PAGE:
Dark Origins: African Myths and Legends – The Zulus Part 2 #Beadwork #TraditionalstoryPosted: May 25, 2022
Last month for Dark Origins, African Myths and Legends, I shared an introduction to the Zulu people of South Africa, the Great Zulu King Shaka and the legend of the Buffalo Thorn tree. If you missed it, you can read it here: https://writingtoberead.com/2022/04/27/dark-origins-african-myths-and-legends-the-zulus-part-1/
This month, I will be sharing information about Zulu beadwork and the messages contained therein as well as a traditional story.
The Zulu people of South Africa have a rich tradition of beadwork. Originally, bone, small horns, shells and small pieces of polished wood and stone were pierced to make beads that were strung together as necklaces and belts.
When the Zulus started trading with the Europeans at the end of the 18th century, glass and ceramic beads were introduced into their beadwork.
Traditionally, both men and women wore beaded belts called umutsha to which a piece of cloth was attached to cover the pubic area. The belts have conical brass buttons that fasten the belt at both ends.
The colours and designs incorporated into Zulu beadwork hold specific meanings. Red beads, for example, signifies intense and jealous passion or eyes that are red from watching for a loved one to return. Yellow signifies contentment, pink or green for poverty or coolness, white for faithfulness and purity and black to indicate a desire to be married.
The main shape used in traditional Zulu beadwork is the triangle where the three corners represent Father, Mother, and Child. The triangle is also used to indicate gender and marital status, for example, if the tip points upwards it represents an unmarried girl. If the tip points downwards, it means an unmarried boy.
Zulu beadwork is used to make traditional dolls and jewelry as well as beaded ostrich eggs and bead coasters.
In summary, beads are an integral part of African history and culture. The serve as a form of money, indicate wealth, are spiritual talismans and form coded messages for the recipient.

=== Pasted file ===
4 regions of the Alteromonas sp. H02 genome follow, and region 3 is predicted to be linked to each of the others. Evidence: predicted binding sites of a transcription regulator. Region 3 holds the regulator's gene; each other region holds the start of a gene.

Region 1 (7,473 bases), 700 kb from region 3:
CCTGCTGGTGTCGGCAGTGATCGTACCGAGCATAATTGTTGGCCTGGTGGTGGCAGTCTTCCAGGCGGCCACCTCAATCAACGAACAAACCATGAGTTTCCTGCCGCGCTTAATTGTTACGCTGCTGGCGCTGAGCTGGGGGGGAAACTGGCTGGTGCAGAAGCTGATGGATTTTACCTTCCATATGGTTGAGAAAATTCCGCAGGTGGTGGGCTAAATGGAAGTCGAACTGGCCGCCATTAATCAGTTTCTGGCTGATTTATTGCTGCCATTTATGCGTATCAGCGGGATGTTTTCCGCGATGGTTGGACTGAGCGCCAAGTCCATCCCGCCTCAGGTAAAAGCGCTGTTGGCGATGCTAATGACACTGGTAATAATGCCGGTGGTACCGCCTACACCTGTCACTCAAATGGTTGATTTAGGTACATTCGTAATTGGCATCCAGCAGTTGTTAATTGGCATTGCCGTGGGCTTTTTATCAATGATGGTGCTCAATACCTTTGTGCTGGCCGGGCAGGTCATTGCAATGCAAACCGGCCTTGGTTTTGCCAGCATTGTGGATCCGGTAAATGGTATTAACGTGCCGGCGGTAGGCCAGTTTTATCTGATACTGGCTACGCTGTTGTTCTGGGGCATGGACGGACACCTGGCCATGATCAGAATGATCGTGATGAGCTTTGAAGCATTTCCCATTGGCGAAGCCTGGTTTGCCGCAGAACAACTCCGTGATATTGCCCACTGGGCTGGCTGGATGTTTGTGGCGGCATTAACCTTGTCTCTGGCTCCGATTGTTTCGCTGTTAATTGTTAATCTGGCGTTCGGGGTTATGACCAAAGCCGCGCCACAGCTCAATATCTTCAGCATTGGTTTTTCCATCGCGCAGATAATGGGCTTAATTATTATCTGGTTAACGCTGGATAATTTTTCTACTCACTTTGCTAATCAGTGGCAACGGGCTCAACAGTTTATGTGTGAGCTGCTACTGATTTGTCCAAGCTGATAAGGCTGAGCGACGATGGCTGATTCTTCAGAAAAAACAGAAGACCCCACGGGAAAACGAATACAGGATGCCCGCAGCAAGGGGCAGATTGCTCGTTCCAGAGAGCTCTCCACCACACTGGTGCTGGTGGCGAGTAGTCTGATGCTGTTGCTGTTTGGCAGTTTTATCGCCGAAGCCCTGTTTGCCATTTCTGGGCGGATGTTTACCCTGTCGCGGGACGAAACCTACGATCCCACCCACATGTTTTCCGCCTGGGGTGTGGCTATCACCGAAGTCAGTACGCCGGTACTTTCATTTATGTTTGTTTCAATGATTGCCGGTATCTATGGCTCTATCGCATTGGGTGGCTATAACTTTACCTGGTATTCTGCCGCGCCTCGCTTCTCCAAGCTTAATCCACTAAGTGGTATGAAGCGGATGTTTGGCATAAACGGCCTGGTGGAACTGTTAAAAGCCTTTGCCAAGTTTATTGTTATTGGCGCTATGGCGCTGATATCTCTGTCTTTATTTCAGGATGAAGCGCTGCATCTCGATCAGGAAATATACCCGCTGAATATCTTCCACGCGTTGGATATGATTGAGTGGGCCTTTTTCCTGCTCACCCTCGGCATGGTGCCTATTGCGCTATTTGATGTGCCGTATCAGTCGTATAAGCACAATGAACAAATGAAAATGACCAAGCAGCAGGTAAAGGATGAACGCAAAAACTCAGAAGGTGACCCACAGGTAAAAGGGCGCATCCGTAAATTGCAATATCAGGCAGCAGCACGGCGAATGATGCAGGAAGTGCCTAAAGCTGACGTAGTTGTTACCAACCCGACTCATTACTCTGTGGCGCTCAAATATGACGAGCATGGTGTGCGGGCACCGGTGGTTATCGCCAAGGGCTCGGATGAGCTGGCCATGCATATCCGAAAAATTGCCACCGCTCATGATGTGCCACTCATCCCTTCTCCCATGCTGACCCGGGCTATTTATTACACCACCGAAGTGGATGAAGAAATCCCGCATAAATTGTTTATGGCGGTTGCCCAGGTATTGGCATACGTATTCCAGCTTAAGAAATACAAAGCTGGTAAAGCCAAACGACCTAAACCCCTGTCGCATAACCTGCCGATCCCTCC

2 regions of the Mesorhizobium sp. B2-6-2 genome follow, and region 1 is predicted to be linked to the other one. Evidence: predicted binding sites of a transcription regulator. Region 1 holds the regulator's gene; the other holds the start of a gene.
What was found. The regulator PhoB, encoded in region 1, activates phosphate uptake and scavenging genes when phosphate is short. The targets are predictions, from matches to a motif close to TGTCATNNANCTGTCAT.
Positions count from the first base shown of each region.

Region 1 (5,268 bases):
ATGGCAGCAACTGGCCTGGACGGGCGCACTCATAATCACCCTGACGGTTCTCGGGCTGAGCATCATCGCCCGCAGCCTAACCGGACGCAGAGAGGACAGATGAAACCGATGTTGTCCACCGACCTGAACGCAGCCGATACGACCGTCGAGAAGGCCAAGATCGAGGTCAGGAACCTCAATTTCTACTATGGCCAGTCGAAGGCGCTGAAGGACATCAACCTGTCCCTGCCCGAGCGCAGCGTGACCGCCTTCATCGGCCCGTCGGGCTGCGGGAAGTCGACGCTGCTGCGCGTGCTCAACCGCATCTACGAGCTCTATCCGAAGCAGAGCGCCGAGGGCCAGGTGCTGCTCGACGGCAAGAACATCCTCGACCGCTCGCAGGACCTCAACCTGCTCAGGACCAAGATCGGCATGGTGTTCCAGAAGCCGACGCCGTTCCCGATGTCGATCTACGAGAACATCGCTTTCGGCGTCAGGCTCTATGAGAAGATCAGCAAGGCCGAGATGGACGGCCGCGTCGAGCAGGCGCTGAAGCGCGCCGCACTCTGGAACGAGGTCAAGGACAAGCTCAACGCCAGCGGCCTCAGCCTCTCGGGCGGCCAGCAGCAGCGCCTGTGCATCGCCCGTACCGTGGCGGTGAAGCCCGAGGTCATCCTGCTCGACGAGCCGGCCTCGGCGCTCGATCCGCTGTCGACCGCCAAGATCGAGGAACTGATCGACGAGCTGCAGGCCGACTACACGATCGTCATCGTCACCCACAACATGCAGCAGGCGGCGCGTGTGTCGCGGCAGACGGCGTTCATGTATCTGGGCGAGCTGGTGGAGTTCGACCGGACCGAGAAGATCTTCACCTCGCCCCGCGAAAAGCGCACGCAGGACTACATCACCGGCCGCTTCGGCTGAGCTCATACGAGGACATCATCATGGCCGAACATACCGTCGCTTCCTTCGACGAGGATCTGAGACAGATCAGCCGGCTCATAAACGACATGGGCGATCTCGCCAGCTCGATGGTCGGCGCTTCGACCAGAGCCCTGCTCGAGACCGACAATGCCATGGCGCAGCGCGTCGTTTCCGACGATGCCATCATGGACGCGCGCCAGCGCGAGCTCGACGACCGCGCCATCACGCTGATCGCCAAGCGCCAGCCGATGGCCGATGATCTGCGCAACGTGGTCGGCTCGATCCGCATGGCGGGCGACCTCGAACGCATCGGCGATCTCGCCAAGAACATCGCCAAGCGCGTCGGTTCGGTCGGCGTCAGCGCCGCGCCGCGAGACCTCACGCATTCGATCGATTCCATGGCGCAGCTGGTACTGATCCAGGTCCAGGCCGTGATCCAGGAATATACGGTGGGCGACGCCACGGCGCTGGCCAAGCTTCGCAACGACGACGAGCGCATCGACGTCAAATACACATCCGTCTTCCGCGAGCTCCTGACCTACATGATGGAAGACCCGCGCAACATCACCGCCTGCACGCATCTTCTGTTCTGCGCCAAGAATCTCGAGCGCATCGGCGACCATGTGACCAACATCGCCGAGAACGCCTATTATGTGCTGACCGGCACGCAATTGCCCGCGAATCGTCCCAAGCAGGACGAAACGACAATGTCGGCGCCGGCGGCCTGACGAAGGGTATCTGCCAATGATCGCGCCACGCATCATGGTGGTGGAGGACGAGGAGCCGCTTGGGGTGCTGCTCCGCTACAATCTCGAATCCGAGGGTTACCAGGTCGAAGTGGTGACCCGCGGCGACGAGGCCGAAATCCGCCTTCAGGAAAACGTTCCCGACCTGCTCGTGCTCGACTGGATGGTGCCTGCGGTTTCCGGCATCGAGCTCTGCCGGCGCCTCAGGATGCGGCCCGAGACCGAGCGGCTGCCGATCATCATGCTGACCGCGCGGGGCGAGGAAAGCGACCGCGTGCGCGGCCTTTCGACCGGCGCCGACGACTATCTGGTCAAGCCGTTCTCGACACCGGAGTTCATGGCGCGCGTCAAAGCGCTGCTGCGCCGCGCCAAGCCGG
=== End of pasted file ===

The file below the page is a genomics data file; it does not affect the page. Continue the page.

Traditional Zulu music:
The South African pre-battle Haka:
Reading of a traditional Zulu story
My reading of The Chief’s Daughter and the Cannibal, a traditional Zulu story from Myths and Legends of Southern Africa by Penny Miller:
About Roberta Eaton Cheadle
Roberta Eaton Cheadle is a South African writer and poet specialising in historical, paranormal, and horror novels and short stories. She is an avid reader in these genres and her writing has been influenced by famous authors including Bram Stoker, Edgar Allan Poe, Amor Towles, Stephen Crane, Enrich Maria Remarque, George Orwell, Stephen King, and Colleen McCullough.
Roberta has short stories and poems in several anthologies and has 2 published novels, Through the Nethergate, a historical supernatural fantasy, and A Ghost and His Gold, a historical paranormal novel set in South Africa.
Roberta has 9 children’s books published under the name Robbie Cheadle.
Roberta was educated at the University of South Africa where she achieved a Bachelor of Accounting Science in 1996 and a Honours Bachelor of Accounting Science in 1997. She was admitted as a member of The South African Institute of Chartered Accountants in 2000.
Roberta has worked in corporate finance from 2001 until the present date and has written 7 publications relating to investing in Africa. She has won several awards over her 20-year career in the category of Transactional Support Services.
Find Roberta Eaton Cheadle
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